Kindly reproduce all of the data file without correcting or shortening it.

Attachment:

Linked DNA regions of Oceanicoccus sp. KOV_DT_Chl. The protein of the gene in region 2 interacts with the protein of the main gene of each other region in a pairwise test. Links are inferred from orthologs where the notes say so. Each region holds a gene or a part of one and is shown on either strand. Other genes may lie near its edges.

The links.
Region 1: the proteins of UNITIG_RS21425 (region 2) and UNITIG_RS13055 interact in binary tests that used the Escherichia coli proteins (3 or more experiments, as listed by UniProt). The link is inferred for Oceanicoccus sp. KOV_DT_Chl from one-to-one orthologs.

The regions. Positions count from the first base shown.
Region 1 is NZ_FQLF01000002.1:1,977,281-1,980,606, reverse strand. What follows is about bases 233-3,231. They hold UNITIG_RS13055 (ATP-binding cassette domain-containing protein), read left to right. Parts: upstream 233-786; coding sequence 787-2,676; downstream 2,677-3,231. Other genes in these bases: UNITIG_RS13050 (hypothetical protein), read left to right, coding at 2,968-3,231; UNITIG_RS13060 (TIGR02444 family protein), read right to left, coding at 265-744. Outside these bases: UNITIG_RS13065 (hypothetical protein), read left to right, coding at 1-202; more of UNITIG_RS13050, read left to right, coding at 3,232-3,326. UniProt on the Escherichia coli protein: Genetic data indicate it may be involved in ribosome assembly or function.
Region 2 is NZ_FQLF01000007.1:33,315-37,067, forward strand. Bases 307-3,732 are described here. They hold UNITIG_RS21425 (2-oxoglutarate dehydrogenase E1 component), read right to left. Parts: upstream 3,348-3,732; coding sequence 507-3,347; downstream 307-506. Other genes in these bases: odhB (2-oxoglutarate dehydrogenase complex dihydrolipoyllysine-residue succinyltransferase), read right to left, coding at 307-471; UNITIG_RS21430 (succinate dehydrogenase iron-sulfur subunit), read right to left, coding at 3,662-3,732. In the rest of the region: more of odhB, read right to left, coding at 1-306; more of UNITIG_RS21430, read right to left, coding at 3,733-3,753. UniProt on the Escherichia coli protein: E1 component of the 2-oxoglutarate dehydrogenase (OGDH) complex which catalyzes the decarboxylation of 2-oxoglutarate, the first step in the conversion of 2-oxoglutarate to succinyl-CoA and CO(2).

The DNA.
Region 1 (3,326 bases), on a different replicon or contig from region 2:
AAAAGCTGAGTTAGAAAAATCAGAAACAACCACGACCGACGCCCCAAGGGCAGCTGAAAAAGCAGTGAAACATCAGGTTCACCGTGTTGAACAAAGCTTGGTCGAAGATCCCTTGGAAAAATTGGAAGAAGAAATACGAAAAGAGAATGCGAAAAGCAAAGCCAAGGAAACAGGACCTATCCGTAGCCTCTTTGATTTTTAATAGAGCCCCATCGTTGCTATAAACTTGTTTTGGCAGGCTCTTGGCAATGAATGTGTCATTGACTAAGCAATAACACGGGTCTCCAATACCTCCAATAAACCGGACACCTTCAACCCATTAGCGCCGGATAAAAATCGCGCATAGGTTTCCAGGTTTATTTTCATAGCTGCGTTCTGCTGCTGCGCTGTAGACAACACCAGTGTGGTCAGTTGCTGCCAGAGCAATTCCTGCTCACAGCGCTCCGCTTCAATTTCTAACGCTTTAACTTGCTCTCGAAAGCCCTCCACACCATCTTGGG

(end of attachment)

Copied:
Linked DNA regions of Oceanicoccus sp. KOV_DT_Chl. The protein of the gene in region 2 interacts with the protein of the main gene of each other region in a pairwise test. Links are inferred from orthologs where the notes say so. Each region holds a gene or a part of one and is shown on either strand. Other genes may lie near its edges.

The links.
Region 1: the proteins of UNITIG_RS21425 (region 2) and UNITIG_RS13055 interact in binary tests that used the Escherichia coli proteins (3 or more experiments, as listed by UniProt). The link is inferred for Oceanicoccus sp. KOV_DT_Chl from one-to-one orthologs.

The regions. Positions count from the first base shown.
Region 1 is NZ_FQLF01000002.1:1,977,281-1,980,606, reverse strand. What follows is about bases 233-3,231. They hold UNITIG_RS13055 (ATP-binding cassette domain-containing protein), read left to right. Parts: upstream 233-786; coding sequence 787-2,676; downstream 2,677-3,231. Other genes in these bases: UNITIG_RS13050 (hypothetical protein), read left to right, coding at 2,968-3,231; UNITIG_RS13060 (TIGR02444 family protein), read right to left, coding at 265-744. Outside these bases: UNITIG_RS13065 (hypothetical protein), read left to right, coding at 1-202; more of UNITIG_RS13050, read left to right, coding at 3,232-3,326. UniProt on the Escherichia coli protein: Genetic data indicate it may be involved in ribosome assembly or function.
Region 2 is NZ_FQLF01000007.1:33,315-37,067, forward strand. Bases 307-3,732 are described here. They hold UNITIG_RS21425 (2-oxoglutarate dehydrogenase E1 component), read right to left. Parts: upstream 3,348-3,732; coding sequence 507-3,347; downstream 307-506. Other genes in these bases: odhB (2-oxoglutarate dehydrogenase complex dihydrolipoyllysine-residue succinyltransferase), read right to left, coding at 307-471; UNITIG_RS21430 (succinate dehydrogenase iron-sulfur subunit), read right to left, coding at 3,662-3,732. In the rest of the region: more of odhB, read right to left, coding at 1-306; more of UNITIG_RS21430, read right to left, coding at 3,733-3,753. UniProt on the Escherichia coli protein: E1 component of the 2-oxoglutarate dehydrogenase (OGDH) complex which catalyzes the decarboxylation of 2-oxoglutarate, the first step in the conversion of 2-oxoglutarate to succinyl-CoA and CO(2).

The DNA.
Region 1 (3,326 bases), on a different replicon or contig from region 2:
AAAAGCTGAGTTAGAAAAATCAGAAACAACCACGACCGACGCCCCAAGGGCAGCTGAAAAAGCAGTGAAACATCAGGTTCACCGTGTTGAACAAAGCTTGGTCGAAGATCCCTTGGAAAAATTGGAAGAAGAAATACGAAAAGAGAATGCGAAAAGCAAAGCCAAGGAAACAGGACCTATCCGTAGCCTCTTTGATTTTTAATAGAGCCCCATCGTTGCTATAAACTTGTTTTGGCAGGCTCTTGGCAATGAATGTGTCATTGACTAAGCAATAACACGGGTCTCCAATACCTCCAATAAACCGGACACCTTCAACCCATTAGCGCCGGATAAAAATCGCGCATAGGTTTCCAGGTTTATTTTCATAGCTGCGTTCTGCTGCTGCGCTGTAGACAACACCAGTGTGGTCAGTTGCTGCCAGAGCAATTCCTGCTCACAGCGCTCCGCTTCAATTTCTAACGCTTTAACTTGCTCTCGAAAGCCCTCCACACCATCTTGGG